WASHINGTON – A recently discovered star by Hubble Space Telescope has been nicknamed the ‘Nasty One’. The particular star was first observed years ago but it is for the first time that astronomers have seen the star so up close. However why NASA calls this star the ‘Nasty One’? Firstly the star is unique and astronomers nicknamed it “Nasty 1,” a play on its catalog name of NaSt1.

Astronomers have used the Hubble Space Telescope to unravel new facts about a large and fast aging star which was never seen before in the Milky Way Galaxy. This star is said to be a brief transitory stage in the evolution of extremely massive stars.

The star was first seen decades ago when it was identified as a Wolf-Rayet star. A Wolf-Rayet star is a fast evolving star which is much more massive than the sun. It rapidly evolving Wolf-Rayet star loses its hydrogen layers and exposes its extremely hot helium core. However the Nasty 1 does not look like a typical Wolf-Rayet star.

Nasty 1 is unique because the disk like structure could be the evidence for a Wolf-Rayet star formed from a binary interaction. According to study leader Jon Mauerhan of the University of California, Berkeley, this is a very rare occurrence since it is a very short lived process lasting only a hundred thousand years. The resulting disk is visible for ten thousand years or even less.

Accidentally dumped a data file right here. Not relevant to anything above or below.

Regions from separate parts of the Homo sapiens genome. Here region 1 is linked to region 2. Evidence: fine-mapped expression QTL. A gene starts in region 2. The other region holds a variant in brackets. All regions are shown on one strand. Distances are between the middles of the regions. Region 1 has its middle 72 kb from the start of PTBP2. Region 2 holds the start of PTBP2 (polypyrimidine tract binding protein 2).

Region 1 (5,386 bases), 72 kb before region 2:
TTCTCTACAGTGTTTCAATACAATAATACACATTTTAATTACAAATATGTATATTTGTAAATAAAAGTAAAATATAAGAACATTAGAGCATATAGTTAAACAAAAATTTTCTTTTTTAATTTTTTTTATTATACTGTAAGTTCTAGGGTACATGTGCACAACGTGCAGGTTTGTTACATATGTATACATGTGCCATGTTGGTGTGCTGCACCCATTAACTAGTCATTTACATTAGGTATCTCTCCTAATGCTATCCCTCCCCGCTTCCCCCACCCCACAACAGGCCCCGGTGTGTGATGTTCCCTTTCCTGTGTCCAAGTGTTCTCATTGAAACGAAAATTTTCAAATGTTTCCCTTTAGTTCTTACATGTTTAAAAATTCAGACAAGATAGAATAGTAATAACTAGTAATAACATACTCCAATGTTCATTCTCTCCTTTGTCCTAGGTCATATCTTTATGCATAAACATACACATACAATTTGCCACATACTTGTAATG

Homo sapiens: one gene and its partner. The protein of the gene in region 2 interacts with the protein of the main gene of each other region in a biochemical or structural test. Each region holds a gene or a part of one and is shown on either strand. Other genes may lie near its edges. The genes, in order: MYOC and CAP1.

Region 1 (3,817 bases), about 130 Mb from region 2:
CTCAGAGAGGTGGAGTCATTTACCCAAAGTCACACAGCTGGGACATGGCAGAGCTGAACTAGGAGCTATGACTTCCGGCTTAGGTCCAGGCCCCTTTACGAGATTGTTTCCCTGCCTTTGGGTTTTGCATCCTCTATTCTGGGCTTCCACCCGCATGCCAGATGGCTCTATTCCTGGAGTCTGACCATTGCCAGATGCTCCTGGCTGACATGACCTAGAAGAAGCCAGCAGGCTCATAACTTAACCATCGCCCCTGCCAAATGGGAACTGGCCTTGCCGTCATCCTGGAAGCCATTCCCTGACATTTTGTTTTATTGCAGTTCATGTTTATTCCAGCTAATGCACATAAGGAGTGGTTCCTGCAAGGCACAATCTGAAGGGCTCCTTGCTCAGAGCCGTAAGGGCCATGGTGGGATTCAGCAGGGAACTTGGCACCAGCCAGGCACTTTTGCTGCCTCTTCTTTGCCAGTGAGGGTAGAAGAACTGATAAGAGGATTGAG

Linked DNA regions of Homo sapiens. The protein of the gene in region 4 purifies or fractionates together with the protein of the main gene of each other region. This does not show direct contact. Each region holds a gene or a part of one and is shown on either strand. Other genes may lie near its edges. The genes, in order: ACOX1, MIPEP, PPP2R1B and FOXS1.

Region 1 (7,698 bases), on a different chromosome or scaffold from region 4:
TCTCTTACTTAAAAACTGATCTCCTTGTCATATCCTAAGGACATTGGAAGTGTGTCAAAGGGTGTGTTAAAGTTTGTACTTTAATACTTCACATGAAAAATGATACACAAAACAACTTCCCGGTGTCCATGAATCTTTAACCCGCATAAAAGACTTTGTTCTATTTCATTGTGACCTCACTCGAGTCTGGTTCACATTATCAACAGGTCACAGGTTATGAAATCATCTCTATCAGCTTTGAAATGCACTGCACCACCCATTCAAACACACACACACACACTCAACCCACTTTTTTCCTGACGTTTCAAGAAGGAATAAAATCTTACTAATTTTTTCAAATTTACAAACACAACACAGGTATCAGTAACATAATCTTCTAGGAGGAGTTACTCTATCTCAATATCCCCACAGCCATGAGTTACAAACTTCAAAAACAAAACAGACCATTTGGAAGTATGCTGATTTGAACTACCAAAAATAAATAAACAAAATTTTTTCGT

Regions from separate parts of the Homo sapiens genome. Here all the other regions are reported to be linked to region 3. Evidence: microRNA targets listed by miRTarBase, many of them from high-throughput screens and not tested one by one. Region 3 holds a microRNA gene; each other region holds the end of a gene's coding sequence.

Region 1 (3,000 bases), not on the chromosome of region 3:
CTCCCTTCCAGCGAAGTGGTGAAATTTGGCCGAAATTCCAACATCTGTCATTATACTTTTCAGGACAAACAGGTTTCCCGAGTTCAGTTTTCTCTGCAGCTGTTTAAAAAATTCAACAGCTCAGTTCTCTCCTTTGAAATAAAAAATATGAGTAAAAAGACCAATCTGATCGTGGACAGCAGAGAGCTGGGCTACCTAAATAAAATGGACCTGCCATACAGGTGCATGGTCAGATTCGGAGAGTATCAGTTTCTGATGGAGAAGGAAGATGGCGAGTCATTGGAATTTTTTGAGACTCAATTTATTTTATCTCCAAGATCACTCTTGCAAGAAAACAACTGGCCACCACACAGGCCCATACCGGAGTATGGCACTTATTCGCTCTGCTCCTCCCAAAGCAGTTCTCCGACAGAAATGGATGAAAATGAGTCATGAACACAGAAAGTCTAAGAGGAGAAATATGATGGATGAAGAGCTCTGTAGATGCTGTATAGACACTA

In a typical scenario, the massive star evolves very quickly. As it loses its hydrogen it starts swelling and this happens much more quickly as compared to ordinary stars. Nasty 1 is only a few thousand years and is located about 3,000 light years from Earth.

In the research teams proposed scenario, the massive star evolves quickly but as it begins to run out of hydrogen, it swells. This can happen much faster compared to the life of other stars and researchers estimate that Nasty 1 is only a few thousand years old and is located approximately 3,000 light years from Earth.

Observing the Nasty 1 is not at all easy since the system is enclosed by a thick cover of gas and dust which blocks the Hubble’s view of the system.

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